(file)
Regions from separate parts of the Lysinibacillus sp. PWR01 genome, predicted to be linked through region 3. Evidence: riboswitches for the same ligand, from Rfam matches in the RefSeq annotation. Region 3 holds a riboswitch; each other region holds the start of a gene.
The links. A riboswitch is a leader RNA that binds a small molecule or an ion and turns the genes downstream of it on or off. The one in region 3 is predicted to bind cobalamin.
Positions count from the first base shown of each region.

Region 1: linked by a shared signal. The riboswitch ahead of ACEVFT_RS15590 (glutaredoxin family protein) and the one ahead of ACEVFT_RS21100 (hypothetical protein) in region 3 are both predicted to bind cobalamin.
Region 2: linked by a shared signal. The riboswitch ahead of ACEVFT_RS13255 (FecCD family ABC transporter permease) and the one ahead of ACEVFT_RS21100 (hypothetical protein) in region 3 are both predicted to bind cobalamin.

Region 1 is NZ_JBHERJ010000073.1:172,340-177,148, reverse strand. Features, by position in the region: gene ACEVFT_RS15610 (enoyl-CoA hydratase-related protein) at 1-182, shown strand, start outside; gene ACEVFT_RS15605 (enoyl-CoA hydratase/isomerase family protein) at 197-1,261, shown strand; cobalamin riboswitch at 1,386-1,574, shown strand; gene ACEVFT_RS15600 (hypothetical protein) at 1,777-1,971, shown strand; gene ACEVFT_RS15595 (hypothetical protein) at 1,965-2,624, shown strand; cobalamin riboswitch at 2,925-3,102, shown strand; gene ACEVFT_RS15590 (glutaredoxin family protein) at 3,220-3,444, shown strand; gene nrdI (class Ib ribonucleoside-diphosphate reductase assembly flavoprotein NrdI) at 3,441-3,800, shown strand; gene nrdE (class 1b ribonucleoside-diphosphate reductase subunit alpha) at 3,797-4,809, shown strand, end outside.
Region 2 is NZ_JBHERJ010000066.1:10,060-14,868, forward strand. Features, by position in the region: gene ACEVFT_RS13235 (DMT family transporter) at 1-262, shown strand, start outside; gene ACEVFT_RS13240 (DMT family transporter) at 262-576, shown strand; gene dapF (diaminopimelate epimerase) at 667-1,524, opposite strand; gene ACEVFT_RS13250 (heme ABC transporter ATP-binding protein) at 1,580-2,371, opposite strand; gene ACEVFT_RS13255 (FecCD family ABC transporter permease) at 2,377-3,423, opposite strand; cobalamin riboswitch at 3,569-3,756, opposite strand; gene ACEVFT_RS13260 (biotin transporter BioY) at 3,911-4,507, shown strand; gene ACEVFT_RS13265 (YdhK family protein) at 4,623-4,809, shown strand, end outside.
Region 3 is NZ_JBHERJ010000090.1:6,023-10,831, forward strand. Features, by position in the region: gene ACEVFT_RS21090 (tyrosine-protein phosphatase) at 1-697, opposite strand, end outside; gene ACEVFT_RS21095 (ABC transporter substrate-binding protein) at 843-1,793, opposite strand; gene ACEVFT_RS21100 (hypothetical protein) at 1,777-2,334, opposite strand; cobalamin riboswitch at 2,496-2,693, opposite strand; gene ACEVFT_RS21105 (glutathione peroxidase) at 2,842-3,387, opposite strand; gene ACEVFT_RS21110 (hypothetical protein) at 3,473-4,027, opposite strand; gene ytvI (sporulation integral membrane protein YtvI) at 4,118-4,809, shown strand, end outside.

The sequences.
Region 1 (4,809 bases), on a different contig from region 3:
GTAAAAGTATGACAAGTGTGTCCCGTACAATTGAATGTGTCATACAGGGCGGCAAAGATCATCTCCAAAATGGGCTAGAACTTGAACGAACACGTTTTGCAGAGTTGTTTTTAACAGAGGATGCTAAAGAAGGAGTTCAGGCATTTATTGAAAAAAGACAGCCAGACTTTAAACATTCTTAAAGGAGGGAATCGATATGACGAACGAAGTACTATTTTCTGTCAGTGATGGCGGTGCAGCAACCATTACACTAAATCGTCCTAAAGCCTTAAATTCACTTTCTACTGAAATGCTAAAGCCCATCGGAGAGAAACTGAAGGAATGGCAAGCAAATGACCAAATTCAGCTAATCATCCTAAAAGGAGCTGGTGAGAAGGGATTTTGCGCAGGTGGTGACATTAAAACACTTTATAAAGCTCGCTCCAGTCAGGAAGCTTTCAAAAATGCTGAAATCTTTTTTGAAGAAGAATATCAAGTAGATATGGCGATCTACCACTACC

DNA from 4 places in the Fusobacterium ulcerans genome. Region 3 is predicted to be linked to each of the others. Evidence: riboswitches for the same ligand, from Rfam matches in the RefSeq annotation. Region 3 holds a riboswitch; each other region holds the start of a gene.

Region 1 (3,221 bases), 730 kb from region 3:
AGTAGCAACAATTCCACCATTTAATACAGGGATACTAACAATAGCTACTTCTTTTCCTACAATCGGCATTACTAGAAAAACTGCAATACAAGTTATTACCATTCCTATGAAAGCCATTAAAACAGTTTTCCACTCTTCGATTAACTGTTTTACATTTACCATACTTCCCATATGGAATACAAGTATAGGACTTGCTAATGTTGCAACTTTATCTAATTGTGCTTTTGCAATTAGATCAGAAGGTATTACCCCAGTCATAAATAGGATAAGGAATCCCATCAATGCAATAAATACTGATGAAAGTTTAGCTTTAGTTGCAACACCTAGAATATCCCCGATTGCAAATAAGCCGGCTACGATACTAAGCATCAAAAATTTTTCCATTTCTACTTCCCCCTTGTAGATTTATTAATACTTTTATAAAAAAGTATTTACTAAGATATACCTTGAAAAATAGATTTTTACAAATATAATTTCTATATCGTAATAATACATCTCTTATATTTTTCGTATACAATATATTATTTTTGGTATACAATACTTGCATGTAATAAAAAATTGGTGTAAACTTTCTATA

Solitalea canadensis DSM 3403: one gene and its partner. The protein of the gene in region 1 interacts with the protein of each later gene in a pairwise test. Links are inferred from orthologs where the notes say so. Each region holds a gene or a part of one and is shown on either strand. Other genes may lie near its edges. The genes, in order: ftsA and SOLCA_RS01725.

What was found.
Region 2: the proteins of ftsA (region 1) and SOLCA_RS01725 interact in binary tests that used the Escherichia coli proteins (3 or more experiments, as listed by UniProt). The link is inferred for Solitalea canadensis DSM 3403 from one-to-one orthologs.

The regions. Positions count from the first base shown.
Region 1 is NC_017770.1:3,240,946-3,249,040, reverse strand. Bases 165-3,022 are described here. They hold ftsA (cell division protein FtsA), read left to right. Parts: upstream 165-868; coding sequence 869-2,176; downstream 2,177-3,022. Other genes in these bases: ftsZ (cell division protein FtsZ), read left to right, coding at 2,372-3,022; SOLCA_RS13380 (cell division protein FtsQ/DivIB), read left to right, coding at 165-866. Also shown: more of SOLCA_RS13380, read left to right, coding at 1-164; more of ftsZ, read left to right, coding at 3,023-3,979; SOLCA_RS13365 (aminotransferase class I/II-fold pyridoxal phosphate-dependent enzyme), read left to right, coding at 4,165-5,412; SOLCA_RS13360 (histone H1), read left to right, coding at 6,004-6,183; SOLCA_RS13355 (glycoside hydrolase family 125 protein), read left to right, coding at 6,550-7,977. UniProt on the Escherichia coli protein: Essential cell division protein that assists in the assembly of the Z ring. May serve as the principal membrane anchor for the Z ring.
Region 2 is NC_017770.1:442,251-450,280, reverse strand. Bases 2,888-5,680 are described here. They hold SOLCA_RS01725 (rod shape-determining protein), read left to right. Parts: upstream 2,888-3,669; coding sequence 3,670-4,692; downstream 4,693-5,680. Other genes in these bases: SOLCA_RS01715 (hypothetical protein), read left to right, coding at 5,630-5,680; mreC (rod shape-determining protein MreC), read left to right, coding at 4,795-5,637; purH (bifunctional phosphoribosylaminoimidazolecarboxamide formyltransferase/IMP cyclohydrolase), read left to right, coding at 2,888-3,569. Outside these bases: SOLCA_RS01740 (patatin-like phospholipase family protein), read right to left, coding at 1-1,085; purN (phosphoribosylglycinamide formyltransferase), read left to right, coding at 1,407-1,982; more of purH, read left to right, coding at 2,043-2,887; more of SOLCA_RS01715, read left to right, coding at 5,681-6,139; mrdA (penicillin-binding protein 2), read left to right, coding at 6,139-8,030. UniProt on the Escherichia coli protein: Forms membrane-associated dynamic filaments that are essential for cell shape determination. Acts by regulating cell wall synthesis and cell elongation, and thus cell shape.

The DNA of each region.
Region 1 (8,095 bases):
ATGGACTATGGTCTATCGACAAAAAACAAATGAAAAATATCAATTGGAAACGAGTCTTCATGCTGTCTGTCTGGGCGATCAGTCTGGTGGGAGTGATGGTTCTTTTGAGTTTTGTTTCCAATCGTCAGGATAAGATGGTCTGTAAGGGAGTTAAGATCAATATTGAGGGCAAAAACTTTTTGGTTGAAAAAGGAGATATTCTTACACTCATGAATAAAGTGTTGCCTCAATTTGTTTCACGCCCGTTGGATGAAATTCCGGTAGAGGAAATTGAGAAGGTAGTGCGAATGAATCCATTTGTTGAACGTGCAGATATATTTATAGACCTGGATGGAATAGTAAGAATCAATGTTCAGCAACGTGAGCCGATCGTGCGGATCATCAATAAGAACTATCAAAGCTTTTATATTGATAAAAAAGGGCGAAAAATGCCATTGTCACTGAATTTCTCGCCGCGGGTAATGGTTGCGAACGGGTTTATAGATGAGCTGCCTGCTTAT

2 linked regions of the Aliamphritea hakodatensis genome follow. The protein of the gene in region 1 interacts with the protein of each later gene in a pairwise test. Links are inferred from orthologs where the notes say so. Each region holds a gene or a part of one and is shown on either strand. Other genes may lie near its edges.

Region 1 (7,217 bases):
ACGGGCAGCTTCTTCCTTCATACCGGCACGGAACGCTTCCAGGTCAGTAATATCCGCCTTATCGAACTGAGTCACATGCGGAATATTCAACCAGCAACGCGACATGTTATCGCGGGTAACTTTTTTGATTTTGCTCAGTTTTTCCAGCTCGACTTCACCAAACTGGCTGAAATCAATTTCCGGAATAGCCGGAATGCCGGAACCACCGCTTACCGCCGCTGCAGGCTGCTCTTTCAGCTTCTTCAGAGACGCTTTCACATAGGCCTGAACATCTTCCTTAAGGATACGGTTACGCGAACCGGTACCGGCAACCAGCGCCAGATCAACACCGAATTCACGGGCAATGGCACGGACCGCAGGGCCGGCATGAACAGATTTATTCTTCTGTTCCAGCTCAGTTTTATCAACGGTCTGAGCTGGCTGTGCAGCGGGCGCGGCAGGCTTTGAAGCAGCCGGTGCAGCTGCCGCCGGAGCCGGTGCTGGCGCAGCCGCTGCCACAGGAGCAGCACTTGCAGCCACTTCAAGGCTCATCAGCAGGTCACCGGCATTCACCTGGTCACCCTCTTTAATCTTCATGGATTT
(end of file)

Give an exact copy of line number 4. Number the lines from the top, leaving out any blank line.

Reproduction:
Region 1: linked by a shared signal. The riboswitch ahead of ACEVFT_RS15590 (glutaredoxin family protein) and the one ahead of ACEVFT_RS21100 (hypothetical protein) in region 3 are both predicted to bind cobalamin.